The Cosmopolitans were last heard from in 2009, when they played a one-off reunion show at Cat’s Cradle in Carrboro.

Town EP in the fall of 1981, they were on dinner break at the local K&W Cafeteria when it came up that R.E.M. had a show coming up in Atlanta. They offered Easter the opening-act slot and he said sure, putting together a trio with his girl- friend Faye Hunter on bass and a teenage drummer Jefferson Holt knew from Carrboro, Sara Romweber (older sister of Dexter Romweber, of Flat Duo Jets fame).

They dubbed the project Let’s Active, after a garbled Japanese-to- English translation, a flight of fancy they would come to regret. The show went well, and that name stuck as they continued on. Eventually Let’s Active signed to I.R.S., the same label as R.E.M., releasing three albums and an EP of art-pop long on the musical substance and veri- ties of Combo Corner—ambitious arrangements and impeccable guitar- playing, wrapped in songs so tuneful it was easy to miss the dark, moody lyrical undercurrents. Not that Easter seemed to take it all that seriously. Writing with tongue firmly in cheek in his 1984 record-company biography, Easter described the Let’s Active sound as, “Essentially neo-post quasi but not particularly. Diatonic, with chromaticism. Kinda free kinda wow. Hell, we don’t know.”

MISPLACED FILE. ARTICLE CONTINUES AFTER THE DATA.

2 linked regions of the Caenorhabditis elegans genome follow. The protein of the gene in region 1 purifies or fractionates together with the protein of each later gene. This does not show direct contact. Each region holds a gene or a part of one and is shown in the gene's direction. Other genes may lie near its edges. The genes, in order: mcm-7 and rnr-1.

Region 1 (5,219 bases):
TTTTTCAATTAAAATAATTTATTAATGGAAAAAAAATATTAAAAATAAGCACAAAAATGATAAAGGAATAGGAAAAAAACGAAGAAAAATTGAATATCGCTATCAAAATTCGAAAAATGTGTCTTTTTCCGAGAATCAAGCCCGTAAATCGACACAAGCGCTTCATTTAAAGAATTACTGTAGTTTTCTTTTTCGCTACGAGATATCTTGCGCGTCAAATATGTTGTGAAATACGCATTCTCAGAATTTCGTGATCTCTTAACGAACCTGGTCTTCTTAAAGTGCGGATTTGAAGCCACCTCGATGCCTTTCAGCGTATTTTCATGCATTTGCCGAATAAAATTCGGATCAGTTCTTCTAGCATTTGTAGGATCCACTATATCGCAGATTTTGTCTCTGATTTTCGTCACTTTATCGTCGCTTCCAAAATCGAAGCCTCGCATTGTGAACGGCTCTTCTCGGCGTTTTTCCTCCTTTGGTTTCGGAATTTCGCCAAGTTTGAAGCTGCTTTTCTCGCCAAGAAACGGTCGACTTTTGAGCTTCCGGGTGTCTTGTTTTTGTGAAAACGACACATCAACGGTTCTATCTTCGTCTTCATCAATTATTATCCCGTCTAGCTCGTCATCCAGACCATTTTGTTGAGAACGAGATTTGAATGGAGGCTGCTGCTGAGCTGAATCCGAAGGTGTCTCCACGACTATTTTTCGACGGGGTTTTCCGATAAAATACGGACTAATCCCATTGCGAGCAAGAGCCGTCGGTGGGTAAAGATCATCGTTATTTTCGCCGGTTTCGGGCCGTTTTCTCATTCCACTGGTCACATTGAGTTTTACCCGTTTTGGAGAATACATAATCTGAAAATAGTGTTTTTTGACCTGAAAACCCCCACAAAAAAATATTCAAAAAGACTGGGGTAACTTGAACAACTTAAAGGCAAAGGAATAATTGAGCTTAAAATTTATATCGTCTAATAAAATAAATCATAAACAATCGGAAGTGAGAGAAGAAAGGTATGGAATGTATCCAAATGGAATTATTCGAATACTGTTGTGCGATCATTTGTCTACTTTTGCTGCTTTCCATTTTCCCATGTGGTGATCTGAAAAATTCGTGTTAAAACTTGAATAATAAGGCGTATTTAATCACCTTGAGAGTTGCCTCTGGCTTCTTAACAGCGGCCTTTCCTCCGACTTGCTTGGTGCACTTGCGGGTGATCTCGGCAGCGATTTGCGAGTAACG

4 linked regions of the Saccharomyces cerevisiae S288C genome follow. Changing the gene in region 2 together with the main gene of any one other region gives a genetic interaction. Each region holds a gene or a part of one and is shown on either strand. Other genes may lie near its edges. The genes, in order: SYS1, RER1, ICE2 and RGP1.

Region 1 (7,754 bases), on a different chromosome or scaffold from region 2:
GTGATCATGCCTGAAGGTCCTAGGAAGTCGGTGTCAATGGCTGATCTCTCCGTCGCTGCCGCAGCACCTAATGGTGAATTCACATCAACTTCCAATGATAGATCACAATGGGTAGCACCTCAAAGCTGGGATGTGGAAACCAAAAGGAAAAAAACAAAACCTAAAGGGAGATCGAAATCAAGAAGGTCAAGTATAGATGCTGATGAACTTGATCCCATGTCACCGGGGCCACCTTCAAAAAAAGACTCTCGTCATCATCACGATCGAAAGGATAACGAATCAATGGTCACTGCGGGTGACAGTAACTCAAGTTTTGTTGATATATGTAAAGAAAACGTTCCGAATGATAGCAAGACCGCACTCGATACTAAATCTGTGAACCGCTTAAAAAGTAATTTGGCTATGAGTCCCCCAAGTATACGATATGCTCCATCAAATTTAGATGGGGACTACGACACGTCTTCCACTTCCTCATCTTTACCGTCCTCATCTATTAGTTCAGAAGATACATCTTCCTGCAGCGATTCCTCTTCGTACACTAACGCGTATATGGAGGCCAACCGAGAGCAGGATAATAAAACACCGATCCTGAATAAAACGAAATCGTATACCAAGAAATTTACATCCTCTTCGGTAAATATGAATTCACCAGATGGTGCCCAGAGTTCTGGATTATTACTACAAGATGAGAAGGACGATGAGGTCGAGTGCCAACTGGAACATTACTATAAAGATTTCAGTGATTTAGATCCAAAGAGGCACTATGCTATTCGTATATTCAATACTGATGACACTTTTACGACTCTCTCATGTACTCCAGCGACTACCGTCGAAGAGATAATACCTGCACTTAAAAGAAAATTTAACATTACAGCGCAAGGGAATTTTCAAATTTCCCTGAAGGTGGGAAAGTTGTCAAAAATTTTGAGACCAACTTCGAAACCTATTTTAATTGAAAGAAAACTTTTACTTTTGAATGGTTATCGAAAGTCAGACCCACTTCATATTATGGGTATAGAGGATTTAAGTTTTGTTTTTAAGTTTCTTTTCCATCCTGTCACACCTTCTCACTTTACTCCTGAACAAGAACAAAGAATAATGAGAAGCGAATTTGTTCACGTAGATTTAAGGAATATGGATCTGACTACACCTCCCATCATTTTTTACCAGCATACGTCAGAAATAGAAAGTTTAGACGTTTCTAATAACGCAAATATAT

Despite never breaking beyond college radio, Let’s Active was much- beloved and had a good run, cracking the lower half of Billboard’s album- sales chart with three of its records. But the group had a tumultuous existence, too. Easter grew frustrated at being typecast as “the jingle- jangle guy” as both producer and artist, and being in a band with his girl- friend proved fraught. He and Hunter broke up, and the lineup turned over completely, eventually becoming Easter and a revolving cast. The Let’s Active records that Easter continued making were all first-rate, but he lamented the end of the original trio (years later, Hunter committed suicide in 2013, while Romweber died from brain cancer in 2019).

By the end of the 1980s, Easter had had enough. Following a dispiriting show near Washington, D.C., where Let’s Active played a party “for the children of important people at this exclusive high

school,” he dissolved the band in 1990 and retreated back to his studio. Eventually he tired of the Drive-In’s cramped quarters and built the musical palace of his dreams—Fidelitorium Recording Studio, a Xanadu-like music paradise that opened behind his house in Kernersville in 2000.

Fidelitorium served as archive for Easter’s own career (the R.E.M. gold records for Murmur andReckoning hang on a wall in an upstairs room), showroom for a fantastic array of instruments and destination studio of the sort that Led Zeppelin might have used in their glory days. An analogue place in a digital world, Fidelitorium was decidedly, proudly out- of-step with the modern world.